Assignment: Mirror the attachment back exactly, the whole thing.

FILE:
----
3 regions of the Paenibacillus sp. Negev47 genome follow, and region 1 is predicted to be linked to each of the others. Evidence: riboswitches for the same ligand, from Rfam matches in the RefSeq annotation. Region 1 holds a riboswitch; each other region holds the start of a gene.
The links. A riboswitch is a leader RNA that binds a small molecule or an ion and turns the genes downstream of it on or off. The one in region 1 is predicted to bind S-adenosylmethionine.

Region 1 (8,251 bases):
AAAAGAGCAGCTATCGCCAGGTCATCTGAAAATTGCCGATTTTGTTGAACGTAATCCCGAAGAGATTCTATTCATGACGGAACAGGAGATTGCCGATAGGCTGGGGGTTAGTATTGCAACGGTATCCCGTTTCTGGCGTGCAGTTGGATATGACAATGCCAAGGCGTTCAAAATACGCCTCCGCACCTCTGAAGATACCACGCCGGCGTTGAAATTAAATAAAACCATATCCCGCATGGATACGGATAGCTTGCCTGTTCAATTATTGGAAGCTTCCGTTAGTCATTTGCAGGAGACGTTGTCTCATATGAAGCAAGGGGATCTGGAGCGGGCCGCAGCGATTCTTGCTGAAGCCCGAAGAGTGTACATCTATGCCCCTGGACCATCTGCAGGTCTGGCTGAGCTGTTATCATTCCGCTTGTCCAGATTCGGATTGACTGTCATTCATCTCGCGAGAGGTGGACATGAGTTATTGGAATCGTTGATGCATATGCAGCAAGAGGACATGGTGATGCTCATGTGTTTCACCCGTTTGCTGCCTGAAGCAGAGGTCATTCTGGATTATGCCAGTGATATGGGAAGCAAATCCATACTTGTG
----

3 regions of the Paenibacillus sp. Negev47 genome follow, and region 1 is predicted to be linked to each of the others. Evidence: riboswitches for the same ligand, from Rfam matches in the RefSeq annotation. Region 1 holds a riboswitch; each other region holds the start of a gene.
The links. A riboswitch is a leader RNA that binds a small molecule or an ion and turns the genes downstream of it on or off. The one in region 1 is predicted to bind S-adenosylmethionine.

Region 1 (8,251 bases):
AAAAGAGCAGCTATCGCCAGGTCATCTGAAAATTGCCGATTTTGTTGAACGTAATCCCGAAGAGATTCTATTCATGACGGAACAGGAGATTGCCGATAGGCTGGGGGTTAGTATTGCAACGGTATCCCGTTTCTGGCGTGCAGTTGGATATGACAATGCCAAGGCGTTCAAAATACGCCTCCGCACCTCTGAAGATACCACGCCGGCGTTGAAATTAAATAAAACCATATCCCGCATGGATACGGATAGCTTGCCTGTTCAATTATTGGAAGCTTCCGTTAGTCATTTGCAGGAGACGTTGTCTCATATGAAGCAAGGGGATCTGGAGCGGGCCGCAGCGATTCTTGCTGAAGCCCGAAGAGTGTACATCTATGCCCCTGGACCATCTGCAGGTCTGGCTGAGCTGTTATCATTCCGCTTGTCCAGATTCGGATTGACTGTCATTCATCTCGCGAGAGGTGGACATGAGTTATTGGAATCGTTGATGCATATGCAGCAAGAGGACATGGTGATGCTCATGTGTTTCACCCGTTTGCTGCCTGAAGCAGAGGTCATTCTGGATTATGCCAGTGATATGGGAAGCAAATCCATACTTGTG